Series creators John Rogers & Chris Downey team up for an episode that allows regulars Aldis Hodge and Beth Riesgraf to shine in different roles
Danny Glover and Beth Riesgraf in LEVERAGE – Season 4 – “The Van Gogh Job” | ©2011 TNT
Stars: Timothy Hutton, Gina Bellman, Aldis Hodge, Christian Kane, Beth Riesgraf, Danny Glover
Writer: Chris Downey, series created by John Rogers & Chris Downey
Director: John Rogers
Network: TNT, Sundays @ 9 PM
Airdate: July 17, 2011
LEVERAGE has employed flashbacks and allowed the regular cast members to play different sorts of characters (as part of running their scams), but it does both of these things in a new way in “The Van Gogh Job.” Series creators John Rogers & Chris Downey have gotten together to make an episode, with Rogers directing and Downey writing, which is primarily concerned with guest characters – but with our heroes embodying these people. This allows Aldis Hodge and Beth Riesgraf to showcase what they can do by playing people who are a lot more normal and straightforward than what they usually do as, respectively, Hardison and Parker.
Nate (Timothy Hutton) hears about a legendary Van Gogh painting that is worth approximately one hundred million dollars. It is believed that 88-year-old Charlie Lawson (Danny Glover) spirited the artwork out of France when he was a soldier at the end of World War II, but no sooner does Charlie return to Atlantic City than he is first set upon by a thug, then winds up in the hospital with chest pains.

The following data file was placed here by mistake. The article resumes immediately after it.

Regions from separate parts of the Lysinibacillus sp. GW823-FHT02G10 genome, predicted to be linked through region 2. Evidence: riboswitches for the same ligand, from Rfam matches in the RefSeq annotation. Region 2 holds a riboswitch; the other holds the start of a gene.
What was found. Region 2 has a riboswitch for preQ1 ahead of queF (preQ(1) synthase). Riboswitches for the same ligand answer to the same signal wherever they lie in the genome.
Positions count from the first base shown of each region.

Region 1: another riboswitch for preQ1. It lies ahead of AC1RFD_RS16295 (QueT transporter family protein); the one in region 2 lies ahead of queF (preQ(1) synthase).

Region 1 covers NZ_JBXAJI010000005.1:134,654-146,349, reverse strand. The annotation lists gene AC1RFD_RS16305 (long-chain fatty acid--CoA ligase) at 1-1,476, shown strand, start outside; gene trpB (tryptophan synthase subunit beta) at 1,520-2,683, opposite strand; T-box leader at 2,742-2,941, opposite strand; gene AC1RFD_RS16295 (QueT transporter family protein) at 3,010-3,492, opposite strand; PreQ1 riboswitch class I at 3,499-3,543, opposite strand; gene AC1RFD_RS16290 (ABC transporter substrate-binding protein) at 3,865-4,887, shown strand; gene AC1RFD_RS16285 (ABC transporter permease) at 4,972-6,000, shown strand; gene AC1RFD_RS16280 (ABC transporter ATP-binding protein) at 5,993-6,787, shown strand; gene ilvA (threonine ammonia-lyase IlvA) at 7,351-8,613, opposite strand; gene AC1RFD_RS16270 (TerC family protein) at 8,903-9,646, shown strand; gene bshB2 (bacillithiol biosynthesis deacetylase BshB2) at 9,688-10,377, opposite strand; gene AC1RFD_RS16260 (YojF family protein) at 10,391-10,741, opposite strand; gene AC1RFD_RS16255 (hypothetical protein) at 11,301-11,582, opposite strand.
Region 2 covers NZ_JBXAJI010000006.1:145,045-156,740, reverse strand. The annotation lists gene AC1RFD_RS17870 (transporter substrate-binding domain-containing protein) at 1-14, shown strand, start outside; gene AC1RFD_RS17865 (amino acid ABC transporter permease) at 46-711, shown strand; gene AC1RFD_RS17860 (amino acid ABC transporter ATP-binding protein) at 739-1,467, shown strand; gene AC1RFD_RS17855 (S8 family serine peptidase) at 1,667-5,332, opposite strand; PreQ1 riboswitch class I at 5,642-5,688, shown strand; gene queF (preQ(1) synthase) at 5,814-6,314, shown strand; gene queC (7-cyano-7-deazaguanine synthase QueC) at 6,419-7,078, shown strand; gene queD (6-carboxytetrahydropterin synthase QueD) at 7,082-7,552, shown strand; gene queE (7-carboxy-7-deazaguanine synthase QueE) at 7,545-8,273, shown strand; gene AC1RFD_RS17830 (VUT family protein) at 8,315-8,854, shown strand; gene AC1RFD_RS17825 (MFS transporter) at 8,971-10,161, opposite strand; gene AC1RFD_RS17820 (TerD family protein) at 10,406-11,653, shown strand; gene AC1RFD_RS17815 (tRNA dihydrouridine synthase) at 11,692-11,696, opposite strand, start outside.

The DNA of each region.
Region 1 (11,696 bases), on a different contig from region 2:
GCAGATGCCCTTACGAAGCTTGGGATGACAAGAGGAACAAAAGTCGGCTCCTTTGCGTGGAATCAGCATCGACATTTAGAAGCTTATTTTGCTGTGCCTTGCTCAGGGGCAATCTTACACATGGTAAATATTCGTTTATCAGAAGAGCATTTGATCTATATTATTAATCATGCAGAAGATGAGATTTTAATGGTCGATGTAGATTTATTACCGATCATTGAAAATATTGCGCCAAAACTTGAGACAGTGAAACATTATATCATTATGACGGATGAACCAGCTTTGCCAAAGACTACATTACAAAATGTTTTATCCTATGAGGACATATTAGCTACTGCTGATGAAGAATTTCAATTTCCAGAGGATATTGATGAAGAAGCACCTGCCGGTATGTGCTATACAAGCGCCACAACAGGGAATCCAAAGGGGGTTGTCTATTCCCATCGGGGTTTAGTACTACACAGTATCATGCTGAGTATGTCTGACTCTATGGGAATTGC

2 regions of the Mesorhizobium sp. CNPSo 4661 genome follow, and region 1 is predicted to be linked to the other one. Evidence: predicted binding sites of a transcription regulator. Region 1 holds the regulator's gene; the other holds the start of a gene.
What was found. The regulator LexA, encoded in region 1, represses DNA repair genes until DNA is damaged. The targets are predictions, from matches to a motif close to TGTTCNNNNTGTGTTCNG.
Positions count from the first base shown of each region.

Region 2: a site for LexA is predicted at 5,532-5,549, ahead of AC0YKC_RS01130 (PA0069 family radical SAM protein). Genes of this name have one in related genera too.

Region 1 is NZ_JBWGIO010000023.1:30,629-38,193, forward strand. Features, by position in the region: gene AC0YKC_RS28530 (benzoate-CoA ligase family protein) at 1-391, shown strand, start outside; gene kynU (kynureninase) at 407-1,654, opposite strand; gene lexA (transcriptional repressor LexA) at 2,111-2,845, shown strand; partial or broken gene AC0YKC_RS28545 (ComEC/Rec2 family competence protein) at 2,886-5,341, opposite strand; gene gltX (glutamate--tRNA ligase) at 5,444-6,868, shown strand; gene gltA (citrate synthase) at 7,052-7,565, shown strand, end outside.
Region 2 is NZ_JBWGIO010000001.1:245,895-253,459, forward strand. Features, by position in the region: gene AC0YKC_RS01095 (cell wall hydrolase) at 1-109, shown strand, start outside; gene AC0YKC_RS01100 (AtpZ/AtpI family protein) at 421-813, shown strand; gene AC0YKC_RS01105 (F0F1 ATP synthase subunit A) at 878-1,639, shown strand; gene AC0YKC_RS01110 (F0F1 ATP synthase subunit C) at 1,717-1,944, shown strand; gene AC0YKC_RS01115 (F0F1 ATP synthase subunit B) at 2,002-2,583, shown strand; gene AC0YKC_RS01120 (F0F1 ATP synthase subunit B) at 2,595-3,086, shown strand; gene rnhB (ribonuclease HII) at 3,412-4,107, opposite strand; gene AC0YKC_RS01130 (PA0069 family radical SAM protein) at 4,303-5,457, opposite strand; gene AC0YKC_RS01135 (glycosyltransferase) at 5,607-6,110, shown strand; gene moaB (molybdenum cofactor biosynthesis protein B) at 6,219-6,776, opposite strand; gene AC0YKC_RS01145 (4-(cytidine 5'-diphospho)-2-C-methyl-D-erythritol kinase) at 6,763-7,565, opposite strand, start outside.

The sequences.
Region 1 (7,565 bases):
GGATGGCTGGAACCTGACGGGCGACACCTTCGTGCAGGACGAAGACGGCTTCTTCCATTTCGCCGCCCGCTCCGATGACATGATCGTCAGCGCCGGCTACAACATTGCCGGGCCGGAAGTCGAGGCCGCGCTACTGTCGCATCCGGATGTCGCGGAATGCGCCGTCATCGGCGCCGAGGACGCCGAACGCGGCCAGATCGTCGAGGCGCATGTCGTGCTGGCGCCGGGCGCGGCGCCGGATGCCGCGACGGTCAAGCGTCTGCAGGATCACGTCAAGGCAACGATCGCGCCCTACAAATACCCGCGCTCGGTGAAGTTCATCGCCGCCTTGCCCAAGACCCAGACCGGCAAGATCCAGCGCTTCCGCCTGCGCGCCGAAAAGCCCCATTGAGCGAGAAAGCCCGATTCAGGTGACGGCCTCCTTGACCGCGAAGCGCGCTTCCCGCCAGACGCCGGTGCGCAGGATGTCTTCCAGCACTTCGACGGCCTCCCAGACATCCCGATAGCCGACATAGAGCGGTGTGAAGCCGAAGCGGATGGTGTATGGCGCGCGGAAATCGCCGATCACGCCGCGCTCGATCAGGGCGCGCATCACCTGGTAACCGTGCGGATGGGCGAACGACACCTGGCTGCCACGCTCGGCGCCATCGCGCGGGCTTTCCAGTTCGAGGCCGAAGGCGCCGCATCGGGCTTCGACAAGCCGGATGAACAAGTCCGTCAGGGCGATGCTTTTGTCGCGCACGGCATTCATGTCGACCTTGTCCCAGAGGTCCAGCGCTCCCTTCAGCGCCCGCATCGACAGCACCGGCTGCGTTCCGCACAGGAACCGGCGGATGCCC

After some wrangling, he agrees to tell his story, but only to Parker. As a young man, played in the flashbacks by Hodge, Charlie was in love with Dorothy Ross, played by Riesgraf. Dorothy returned Charlie’s love and they wanted to run away together, but were thwarted time and again by the virulent racism of Dorothy’s father and his goons. Charlie gave Dorothy the painting for safekeeping and she hid it well. She finally gave up waiting for Charlie, married another man in 1957, had a daughter and died three years before Charlie returned to town. However, between Charlie’s tale and the daughter’s cooperation, Nate deduces that Dorothy hid the painting in one of the pipes of her beloved Wurlitzer. The painting is donated to a museum and Charlie is consoled with the knowledge that Dorothy kept faith with him all her days. He counsels Parker to seize the day, and Parker exchanges a meaningful look with Hardison.
Downey’s teleplay does a good job of depicting historical racism without sliding into undue melodrama, but what really sells the piece is Hodge’s utterly grounded, dignified Charlie, capable of profound warmth toward his beloved Dorothy and still, seething fury at his tormentors. He neither sounds nor behaves like Hardison. Riesgraf’s Dorothy is a much more conventional person than Parker, but it’s good to see the actress get to play someone more relaxed and open. Glover gives the present-day Charlie gravitas and the force of his presence convinces us that this is truly a man of the world.
Rogers also does an excellent job of staging some complex action sequences, including a WWII-era gun battle that looks as though it came straight out of a period war movie. The production design and cinematography are both excellent.
Although it doesn’t move the main story along because we’re not in the main story much, “The Van Gogh Job” is a standout stand-alone episode of LEVERAGE.
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